The sisters get another chance at the Junior World Cup of Field Hockey

North Vancouver’s Nora and Arden Goddard-Despot and the rest of the Canadian team get another shot at a tournament that was suddenly canceled by the Omicron variant.

It was a dream come true, then a nightmare, then a bizarre event bordering on a real international crisis.

And now two siblings from North Vancouver are hoping to start all over again, minus the nightmarish part.

Arden and Nora Goddard-Despot were two of five players from North Shore – the others were Bronwyn Bird, Brooke McCusker and Grace Delmotte – who joined the Junior Women’s National Field Hockey Team during a trip to South Africa. South for the Junior World Cup, scheduled for December 2021, the first time the team has traveled to the tournament since 2013.

The tournament, which would have been the highlight of their young career, suddenly became a truly frightening and uncertain situation as the Omicron variant of COVID-19, first detected in South Africa, began its rapid spread shortly after. time after the arrival of the teams in the field. The event took place in a single day, Nora said.

“It was a very quick escalation,” she said. “I remember the morning it happened, we went to lunch as a team and heard about a new variation. People were worried about it. Then kind of in the middle of the day we had teams that gave up. And then at the end of the day, the World Cup was canceled. It was in the space of 10 hours that everything crashed and burned.

The players were amazed.

“It was devastating,” Nora said. “We have worked so hard to get here. … Everyone was super excited and focused and locked in. There was just a really good energy with the team. And then it was a bit like having the wind ripped from your sails. Our coaches told us [it was cancelled], and I just remember there was silence for a minute. And you could hear the girls start to cry, and we didn’t know what to do with ourselves. And then that night was especially tough, and the day after was really, really tough too.

Arden, Nora’s younger sister, was about to compete internationally for Team Canada for the first time in her life.

“It was just devastating,” she said. “You have the chance to go and play your first international matches, and it’s like it’s lost forever.”

The team regrouped in a matter of days and the Canadian coaches turned the trip into a training camp, using time from their suddenly opened schedules wisely. But as the sting of missing the tournament began to wear off, they slowly became aware of another potentially even more volatile situation: they couldn’t leave South Africa. As the world returned to high alert, particularly with regard to South Africa, the team found no flights to bring them home. It felt a bit like March 2020, the very beginning of the pandemic panic, again, the sisters said.

“Countries were closing their borders to flights from South Africa,” Nora said. “It was like, OK, we think we can go to Germany, or we can go into Switzerland, and things kept moving and rebooking, and rules were put in place, and there was definitely days where you kind of just sat there and felt a little hopeless.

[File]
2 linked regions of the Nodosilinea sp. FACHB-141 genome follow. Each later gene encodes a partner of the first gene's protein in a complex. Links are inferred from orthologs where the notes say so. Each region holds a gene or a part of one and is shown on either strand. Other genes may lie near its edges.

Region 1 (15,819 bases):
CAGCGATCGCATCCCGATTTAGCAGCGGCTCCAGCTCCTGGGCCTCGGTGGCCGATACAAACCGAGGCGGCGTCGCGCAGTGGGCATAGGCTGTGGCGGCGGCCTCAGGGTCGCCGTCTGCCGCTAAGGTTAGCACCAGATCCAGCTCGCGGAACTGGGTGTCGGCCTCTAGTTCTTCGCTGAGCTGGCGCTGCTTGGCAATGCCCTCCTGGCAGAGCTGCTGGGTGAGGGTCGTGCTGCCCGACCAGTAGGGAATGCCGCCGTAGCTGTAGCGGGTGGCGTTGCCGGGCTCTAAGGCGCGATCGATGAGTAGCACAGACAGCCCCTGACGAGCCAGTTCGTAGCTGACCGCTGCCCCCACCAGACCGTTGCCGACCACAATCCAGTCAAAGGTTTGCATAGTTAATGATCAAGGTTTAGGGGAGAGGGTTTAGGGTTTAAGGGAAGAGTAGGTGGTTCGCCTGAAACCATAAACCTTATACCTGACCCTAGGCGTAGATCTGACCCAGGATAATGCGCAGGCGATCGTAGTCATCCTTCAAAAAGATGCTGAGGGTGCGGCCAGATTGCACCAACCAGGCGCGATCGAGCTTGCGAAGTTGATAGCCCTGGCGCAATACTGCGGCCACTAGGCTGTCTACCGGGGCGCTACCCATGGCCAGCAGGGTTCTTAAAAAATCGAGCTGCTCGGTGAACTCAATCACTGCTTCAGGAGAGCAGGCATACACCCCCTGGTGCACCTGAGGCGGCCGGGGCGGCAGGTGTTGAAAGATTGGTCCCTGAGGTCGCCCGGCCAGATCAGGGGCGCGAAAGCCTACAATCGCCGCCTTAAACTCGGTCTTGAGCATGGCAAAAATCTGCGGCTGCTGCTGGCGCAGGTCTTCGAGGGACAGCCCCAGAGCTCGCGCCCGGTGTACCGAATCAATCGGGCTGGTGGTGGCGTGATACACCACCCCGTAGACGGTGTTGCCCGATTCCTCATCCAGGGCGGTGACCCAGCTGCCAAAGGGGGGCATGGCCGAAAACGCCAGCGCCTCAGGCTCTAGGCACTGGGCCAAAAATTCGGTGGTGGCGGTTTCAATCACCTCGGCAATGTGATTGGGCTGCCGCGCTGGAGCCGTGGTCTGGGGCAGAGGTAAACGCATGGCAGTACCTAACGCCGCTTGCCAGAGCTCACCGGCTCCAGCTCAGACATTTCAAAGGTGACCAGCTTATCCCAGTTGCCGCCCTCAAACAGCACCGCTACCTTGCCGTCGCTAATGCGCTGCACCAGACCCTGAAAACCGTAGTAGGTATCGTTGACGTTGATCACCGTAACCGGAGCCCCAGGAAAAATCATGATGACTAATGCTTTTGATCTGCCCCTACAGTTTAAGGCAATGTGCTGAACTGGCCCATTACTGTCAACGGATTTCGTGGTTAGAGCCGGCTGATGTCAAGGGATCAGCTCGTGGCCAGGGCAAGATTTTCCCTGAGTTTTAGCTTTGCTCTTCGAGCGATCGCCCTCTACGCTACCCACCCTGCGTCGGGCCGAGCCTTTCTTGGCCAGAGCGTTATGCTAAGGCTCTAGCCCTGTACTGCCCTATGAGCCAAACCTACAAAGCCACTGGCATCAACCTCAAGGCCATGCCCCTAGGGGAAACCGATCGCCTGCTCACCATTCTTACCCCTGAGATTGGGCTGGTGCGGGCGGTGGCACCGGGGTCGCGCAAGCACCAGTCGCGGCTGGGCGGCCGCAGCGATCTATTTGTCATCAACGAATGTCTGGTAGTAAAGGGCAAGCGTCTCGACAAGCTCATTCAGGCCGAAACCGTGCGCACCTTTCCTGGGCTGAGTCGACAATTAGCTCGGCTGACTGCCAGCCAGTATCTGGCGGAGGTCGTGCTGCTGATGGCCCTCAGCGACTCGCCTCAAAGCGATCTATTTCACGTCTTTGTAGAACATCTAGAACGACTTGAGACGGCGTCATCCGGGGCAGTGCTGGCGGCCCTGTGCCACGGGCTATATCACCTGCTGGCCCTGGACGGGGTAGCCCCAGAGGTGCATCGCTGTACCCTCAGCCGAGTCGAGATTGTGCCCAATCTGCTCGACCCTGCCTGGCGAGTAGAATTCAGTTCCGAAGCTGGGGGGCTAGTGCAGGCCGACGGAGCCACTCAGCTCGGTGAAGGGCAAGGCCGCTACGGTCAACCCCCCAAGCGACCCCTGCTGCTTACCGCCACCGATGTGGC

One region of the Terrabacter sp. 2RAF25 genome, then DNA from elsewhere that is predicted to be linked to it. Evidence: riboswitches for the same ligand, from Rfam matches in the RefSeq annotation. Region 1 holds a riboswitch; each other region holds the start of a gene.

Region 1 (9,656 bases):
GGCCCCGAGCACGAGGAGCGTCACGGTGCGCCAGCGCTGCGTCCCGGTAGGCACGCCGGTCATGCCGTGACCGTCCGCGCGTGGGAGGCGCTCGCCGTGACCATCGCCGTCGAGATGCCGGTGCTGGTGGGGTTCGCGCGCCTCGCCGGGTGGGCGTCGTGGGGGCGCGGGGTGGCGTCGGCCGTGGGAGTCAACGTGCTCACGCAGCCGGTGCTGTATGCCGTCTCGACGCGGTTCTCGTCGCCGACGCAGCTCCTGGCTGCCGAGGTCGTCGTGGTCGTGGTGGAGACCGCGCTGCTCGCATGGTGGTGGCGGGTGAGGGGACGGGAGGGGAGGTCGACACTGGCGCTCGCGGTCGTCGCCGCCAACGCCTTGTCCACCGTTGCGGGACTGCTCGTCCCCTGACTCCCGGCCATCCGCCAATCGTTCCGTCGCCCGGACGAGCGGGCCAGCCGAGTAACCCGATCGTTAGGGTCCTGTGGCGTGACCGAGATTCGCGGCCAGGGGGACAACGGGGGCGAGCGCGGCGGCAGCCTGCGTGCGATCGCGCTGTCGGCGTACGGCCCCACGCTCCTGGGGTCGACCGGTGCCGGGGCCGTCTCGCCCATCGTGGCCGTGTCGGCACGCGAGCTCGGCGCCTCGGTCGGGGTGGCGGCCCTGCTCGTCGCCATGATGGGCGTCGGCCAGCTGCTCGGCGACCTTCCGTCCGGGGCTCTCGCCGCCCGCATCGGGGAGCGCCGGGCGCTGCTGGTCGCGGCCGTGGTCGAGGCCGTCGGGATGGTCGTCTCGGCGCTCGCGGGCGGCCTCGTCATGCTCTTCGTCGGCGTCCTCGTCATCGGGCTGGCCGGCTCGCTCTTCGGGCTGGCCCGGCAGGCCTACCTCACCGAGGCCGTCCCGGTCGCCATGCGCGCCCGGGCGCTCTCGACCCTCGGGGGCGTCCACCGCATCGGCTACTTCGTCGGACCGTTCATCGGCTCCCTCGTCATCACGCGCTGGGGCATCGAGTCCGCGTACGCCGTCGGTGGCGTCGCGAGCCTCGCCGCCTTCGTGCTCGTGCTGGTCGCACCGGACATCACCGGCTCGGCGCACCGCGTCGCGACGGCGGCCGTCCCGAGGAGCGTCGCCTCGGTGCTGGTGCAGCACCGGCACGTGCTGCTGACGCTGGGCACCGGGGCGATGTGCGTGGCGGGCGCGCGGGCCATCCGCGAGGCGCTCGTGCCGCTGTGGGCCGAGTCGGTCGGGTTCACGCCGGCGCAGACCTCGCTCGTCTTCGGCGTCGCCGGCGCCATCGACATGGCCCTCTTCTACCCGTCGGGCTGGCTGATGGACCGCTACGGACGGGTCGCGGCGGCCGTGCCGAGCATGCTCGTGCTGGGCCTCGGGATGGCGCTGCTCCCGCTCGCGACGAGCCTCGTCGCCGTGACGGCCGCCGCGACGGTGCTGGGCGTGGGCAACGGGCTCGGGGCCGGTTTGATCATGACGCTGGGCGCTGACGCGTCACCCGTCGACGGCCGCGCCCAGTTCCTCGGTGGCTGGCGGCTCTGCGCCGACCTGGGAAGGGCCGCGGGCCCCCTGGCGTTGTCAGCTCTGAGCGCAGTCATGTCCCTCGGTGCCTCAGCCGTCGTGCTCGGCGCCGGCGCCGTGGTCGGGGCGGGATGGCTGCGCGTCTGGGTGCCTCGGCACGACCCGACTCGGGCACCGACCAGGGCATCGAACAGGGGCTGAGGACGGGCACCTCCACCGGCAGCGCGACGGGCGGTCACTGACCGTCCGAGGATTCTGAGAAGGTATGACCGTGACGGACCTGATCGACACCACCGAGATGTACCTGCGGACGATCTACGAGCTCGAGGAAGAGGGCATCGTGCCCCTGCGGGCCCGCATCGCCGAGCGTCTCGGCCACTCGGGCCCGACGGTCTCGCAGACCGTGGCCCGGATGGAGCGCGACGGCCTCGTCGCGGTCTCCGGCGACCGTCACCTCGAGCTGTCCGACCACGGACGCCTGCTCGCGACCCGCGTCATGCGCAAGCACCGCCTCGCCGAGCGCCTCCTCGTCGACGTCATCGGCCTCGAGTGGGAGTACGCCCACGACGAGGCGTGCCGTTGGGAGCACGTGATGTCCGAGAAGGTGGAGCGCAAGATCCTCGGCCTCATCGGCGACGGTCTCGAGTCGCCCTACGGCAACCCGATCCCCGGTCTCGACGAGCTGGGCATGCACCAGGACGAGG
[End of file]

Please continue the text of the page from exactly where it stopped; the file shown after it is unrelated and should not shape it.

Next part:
Air Canada was working hard to get them home, Nora said, but it was a difficult situation, and it took nearly three weeks after they arrived in South Africa before they could finally get on a plane and leave the country. country.

“I felt nervous until we were on Canadian soil,” Nora said of the trip home.

“It was such a relief,” Arden added. “It was a lot to go through mentally, and then when you’re home, you feel like you can finally breathe deeply. I loved being in a [Calgary] hotel room with Nora for three days and just seeing her beautiful face every day.”

And now the team is returning to the same location for the same tournament, although they hope all the drama will be played out on the pitch rather than off. There were also roster changes, with several players unable to attend, leaving Arden and Nora as the only two North Shore players to make the trip. The tournament will take place from April 1-12, at the same premises in Potchefstroom, South Africa. It will be a bit strange to go back, the sisters said, but also comforting in a way, because they have been there before and know what to expect.

“It feels a little weirdly like home advantage because we had this opportunity to train there,” Nora said. “It’s a very strange feeling to go back, but I’m very excited.”

Another hurdle to overcome is that the program is largely self-funded, which means players have to do a lot of fundraising – usually by contacting friends and family – to be able to travel and play. And there were no refunds offered after the first trip to South Africa, so the bills are piling up and they have to fundraise again.

“People have been incredibly generous and kind,” Nora said. “But it was a little more difficult this time. I definitely feel a little bad at times – I think the Canadian in me comes out a little bit, and I’m like, “Oh god, sorry” – but everyone has been so generous and awesome. But it sure is hard. »

Donations to help fund the trip back to South Africa can be made on the CanadaHelps charity webpage here for Nora and here for Arden.

About Mitchel McMillan

Check Also

ANALYSIS | New book unpacks complexities of whiteness in South Africa

Roger Southall’s latest book “White People and Democracy in South Africa”, helps bring the sometimes …